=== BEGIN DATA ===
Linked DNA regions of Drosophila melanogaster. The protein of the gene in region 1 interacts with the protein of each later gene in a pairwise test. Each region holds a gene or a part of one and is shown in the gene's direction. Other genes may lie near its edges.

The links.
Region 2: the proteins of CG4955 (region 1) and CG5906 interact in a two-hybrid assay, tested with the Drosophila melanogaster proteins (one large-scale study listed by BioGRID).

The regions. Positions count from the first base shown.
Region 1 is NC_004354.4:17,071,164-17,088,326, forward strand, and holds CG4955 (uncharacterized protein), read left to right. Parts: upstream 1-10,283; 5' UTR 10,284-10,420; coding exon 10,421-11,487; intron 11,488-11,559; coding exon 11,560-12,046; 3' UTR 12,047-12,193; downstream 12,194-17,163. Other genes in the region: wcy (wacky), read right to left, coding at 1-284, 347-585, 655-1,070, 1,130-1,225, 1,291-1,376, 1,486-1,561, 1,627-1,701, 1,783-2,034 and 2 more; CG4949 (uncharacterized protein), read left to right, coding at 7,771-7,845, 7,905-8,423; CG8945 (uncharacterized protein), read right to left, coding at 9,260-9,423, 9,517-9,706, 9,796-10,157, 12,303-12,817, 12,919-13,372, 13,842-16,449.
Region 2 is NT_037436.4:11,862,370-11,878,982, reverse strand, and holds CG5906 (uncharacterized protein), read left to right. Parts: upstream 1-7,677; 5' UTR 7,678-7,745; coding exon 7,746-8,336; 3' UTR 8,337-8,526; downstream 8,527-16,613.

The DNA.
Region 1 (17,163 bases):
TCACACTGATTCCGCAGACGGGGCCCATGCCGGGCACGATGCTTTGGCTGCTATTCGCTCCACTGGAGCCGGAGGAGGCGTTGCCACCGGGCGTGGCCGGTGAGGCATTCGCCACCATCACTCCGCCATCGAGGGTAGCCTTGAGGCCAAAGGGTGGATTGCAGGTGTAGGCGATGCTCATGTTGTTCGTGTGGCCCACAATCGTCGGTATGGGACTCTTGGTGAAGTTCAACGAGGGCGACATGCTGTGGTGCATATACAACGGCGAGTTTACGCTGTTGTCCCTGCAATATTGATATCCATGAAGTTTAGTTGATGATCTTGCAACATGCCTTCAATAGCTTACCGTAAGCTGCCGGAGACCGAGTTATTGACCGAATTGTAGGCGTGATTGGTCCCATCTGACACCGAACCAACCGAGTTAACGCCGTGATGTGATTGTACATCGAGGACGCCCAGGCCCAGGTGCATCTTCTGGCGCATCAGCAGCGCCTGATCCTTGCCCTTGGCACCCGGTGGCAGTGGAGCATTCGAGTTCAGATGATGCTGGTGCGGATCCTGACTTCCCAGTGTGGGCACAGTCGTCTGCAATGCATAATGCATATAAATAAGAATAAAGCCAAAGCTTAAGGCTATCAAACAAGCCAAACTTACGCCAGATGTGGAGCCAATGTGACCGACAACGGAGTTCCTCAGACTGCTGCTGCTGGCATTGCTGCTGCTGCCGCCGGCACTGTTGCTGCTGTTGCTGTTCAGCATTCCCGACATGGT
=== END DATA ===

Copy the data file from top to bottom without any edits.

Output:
Linked DNA regions of Drosophila melanogaster. The protein of the gene in region 1 interacts with the protein of each later gene in a pairwise test. Each region holds a gene or a part of one and is shown in the gene's direction. Other genes may lie near its edges.

The links.
Region 2: the proteins of CG4955 (region 1) and CG5906 interact in a two-hybrid assay, tested with the Drosophila melanogaster proteins (one large-scale study listed by BioGRID).

The regions. Positions count from the first base shown.
Region 1 is NC_004354.4:17,071,164-17,088,326, forward strand, and holds CG4955 (uncharacterized protein), read left to right. Parts: upstream 1-10,283; 5' UTR 10,284-10,420; coding exon 10,421-11,487; intron 11,488-11,559; coding exon 11,560-12,046; 3' UTR 12,047-12,193; downstream 12,194-17,163. Other genes in the region: wcy (wacky), read right to left, coding at 1-284, 347-585, 655-1,070, 1,130-1,225, 1,291-1,376, 1,486-1,561, 1,627-1,701, 1,783-2,034 and 2 more; CG4949 (uncharacterized protein), read left to right, coding at 7,771-7,845, 7,905-8,423; CG8945 (uncharacterized protein), read right to left, coding at 9,260-9,423, 9,517-9,706, 9,796-10,157, 12,303-12,817, 12,919-13,372, 13,842-16,449.
Region 2 is NT_037436.4:11,862,370-11,878,982, reverse strand, and holds CG5906 (uncharacterized protein), read left to right. Parts: upstream 1-7,677; 5' UTR 7,678-7,745; coding exon 7,746-8,336; 3' UTR 8,337-8,526; downstream 8,527-16,613.

The DNA.
Region 1 (17,163 bases):
TCACACTGATTCCGCAGACGGGGCCCATGCCGGGCACGATGCTTTGGCTGCTATTCGCTCCACTGGAGCCGGAGGAGGCGTTGCCACCGGGCGTGGCCGGTGAGGCATTCGCCACCATCACTCCGCCATCGAGGGTAGCCTTGAGGCCAAAGGGTGGATTGCAGGTGTAGGCGATGCTCATGTTGTTCGTGTGGCCCACAATCGTCGGTATGGGACTCTTGGTGAAGTTCAACGAGGGCGACATGCTGTGGTGCATATACAACGGCGAGTTTACGCTGTTGTCCCTGCAATATTGATATCCATGAAGTTTAGTTGATGATCTTGCAACATGCCTTCAATAGCTTACCGTAAGCTGCCGGAGACCGAGTTATTGACCGAATTGTAGGCGTGATTGGTCCCATCTGACACCGAACCAACCGAGTTAACGCCGTGATGTGATTGTACATCGAGGACGCCCAGGCCCAGGTGCATCTTCTGGCGCATCAGCAGCGCCTGATCCTTGCCCTTGGCACCCGGTGGCAGTGGAGCATTCGAGTTCAGATGATGCTGGTGCGGATCCTGACTTCCCAGTGTGGGCACAGTCGTCTGCAATGCATAATGCATATAAATAAGAATAAAGCCAAAGCTTAAGGCTATCAAACAAGCCAAACTTACGCCAGATGTGGAGCCAATGTGACCGACAACGGAGTTCCTCAGACTGCTGCTGCTGGCATTGCTGCTGCTGCCGCCGGCACTGTTGCTGCTGTTGCTGTTCAGCATTCCCGACATGGT